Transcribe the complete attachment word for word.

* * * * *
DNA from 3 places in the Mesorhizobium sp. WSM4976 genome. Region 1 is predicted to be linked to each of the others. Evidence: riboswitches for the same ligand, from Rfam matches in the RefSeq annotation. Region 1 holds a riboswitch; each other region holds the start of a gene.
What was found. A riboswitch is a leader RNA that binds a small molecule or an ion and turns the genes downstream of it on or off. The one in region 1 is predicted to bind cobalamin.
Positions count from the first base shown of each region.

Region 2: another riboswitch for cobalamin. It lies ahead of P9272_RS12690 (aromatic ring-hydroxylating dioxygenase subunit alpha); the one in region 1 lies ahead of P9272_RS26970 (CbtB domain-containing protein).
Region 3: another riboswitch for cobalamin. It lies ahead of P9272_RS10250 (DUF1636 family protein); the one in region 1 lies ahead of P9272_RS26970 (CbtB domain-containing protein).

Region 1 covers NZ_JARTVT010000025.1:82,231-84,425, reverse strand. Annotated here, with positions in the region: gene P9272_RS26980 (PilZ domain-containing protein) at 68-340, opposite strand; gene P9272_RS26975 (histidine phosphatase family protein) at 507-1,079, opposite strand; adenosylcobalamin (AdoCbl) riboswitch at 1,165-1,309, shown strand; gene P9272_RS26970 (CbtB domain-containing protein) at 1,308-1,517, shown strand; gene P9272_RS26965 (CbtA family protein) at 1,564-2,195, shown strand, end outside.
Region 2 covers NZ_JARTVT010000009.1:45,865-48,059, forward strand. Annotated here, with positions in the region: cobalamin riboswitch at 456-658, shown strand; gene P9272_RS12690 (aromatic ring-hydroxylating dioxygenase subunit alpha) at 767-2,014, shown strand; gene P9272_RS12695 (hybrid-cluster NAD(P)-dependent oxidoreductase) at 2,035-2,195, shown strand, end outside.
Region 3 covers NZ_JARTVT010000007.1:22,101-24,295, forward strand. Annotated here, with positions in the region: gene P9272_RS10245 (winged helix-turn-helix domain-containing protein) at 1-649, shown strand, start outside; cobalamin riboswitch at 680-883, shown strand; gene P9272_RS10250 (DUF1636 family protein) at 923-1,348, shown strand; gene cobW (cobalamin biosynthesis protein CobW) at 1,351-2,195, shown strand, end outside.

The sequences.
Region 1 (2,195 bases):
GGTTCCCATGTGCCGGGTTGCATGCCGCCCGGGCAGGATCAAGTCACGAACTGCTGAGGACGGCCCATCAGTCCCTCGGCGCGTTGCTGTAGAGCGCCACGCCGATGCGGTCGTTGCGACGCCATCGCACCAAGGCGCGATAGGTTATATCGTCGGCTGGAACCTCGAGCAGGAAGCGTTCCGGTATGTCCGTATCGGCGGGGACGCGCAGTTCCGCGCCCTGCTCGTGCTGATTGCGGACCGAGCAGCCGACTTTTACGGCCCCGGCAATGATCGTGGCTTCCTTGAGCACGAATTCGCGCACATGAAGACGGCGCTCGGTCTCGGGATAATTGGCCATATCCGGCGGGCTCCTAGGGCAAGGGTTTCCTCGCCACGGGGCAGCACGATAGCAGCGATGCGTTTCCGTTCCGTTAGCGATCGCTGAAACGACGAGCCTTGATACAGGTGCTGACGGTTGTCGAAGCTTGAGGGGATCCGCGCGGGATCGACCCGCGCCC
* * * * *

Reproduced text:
DNA from 3 places in the Mesorhizobium sp. WSM4976 genome. Region 1 is predicted to be linked to each of the others. Evidence: riboswitches for the same ligand, from Rfam matches in the RefSeq annotation. Region 1 holds a riboswitch; each other region holds the start of a gene.
What was found. A riboswitch is a leader RNA that binds a small molecule or an ion and turns the genes downstream of it on or off. The one in region 1 is predicted to bind cobalamin.
Positions count from the first base shown of each region.

Region 2: another riboswitch for cobalamin. It lies ahead of P9272_RS12690 (aromatic ring-hydroxylating dioxygenase subunit alpha); the one in region 1 lies ahead of P9272_RS26970 (CbtB domain-containing protein).
Region 3: another riboswitch for cobalamin. It lies ahead of P9272_RS10250 (DUF1636 family protein); the one in region 1 lies ahead of P9272_RS26970 (CbtB domain-containing protein).

Region 1 covers NZ_JARTVT010000025.1:82,231-84,425, reverse strand. Annotated here, with positions in the region: gene P9272_RS26980 (PilZ domain-containing protein) at 68-340, opposite strand; gene P9272_RS26975 (histidine phosphatase family protein) at 507-1,079, opposite strand; adenosylcobalamin (AdoCbl) riboswitch at 1,165-1,309, shown strand; gene P9272_RS26970 (CbtB domain-containing protein) at 1,308-1,517, shown strand; gene P9272_RS26965 (CbtA family protein) at 1,564-2,195, shown strand, end outside.
Region 2 covers NZ_JARTVT010000009.1:45,865-48,059, forward strand. Annotated here, with positions in the region: cobalamin riboswitch at 456-658, shown strand; gene P9272_RS12690 (aromatic ring-hydroxylating dioxygenase subunit alpha) at 767-2,014, shown strand; gene P9272_RS12695 (hybrid-cluster NAD(P)-dependent oxidoreductase) at 2,035-2,195, shown strand, end outside.
Region 3 covers NZ_JARTVT010000007.1:22,101-24,295, forward strand. Annotated here, with positions in the region: gene P9272_RS10245 (winged helix-turn-helix domain-containing protein) at 1-649, shown strand, start outside; cobalamin riboswitch at 680-883, shown strand; gene P9272_RS10250 (DUF1636 family protein) at 923-1,348, shown strand; gene cobW (cobalamin biosynthesis protein CobW) at 1,351-2,195, shown strand, end outside.

The sequences.
Region 1 (2,195 bases):
GGTTCCCATGTGCCGGGTTGCATGCCGCCCGGGCAGGATCAAGTCACGAACTGCTGAGGACGGCCCATCAGTCCCTCGGCGCGTTGCTGTAGAGCGCCACGCCGATGCGGTCGTTGCGACGCCATCGCACCAAGGCGCGATAGGTTATATCGTCGGCTGGAACCTCGAGCAGGAAGCGTTCCGGTATGTCCGTATCGGCGGGGACGCGCAGTTCCGCGCCCTGCTCGTGCTGATTGCGGACCGAGCAGCCGACTTTTACGGCCCCGGCAATGATCGTGGCTTCCTTGAGCACGAATTCGCGCACATGAAGACGGCGCTCGGTCTCGGGATAATTGGCCATATCCGGCGGGCTCCTAGGGCAAGGGTTTCCTCGCCACGGGGCAGCACGATAGCAGCGATGCGTTTCCGTTCCGTTAGCGATCGCTGAAACGACGAGCCTTGATACAGGTGCTGACGGTTGTCGAAGCTTGAGGGGATCCGCGCGGGATCGACCCGCGCCC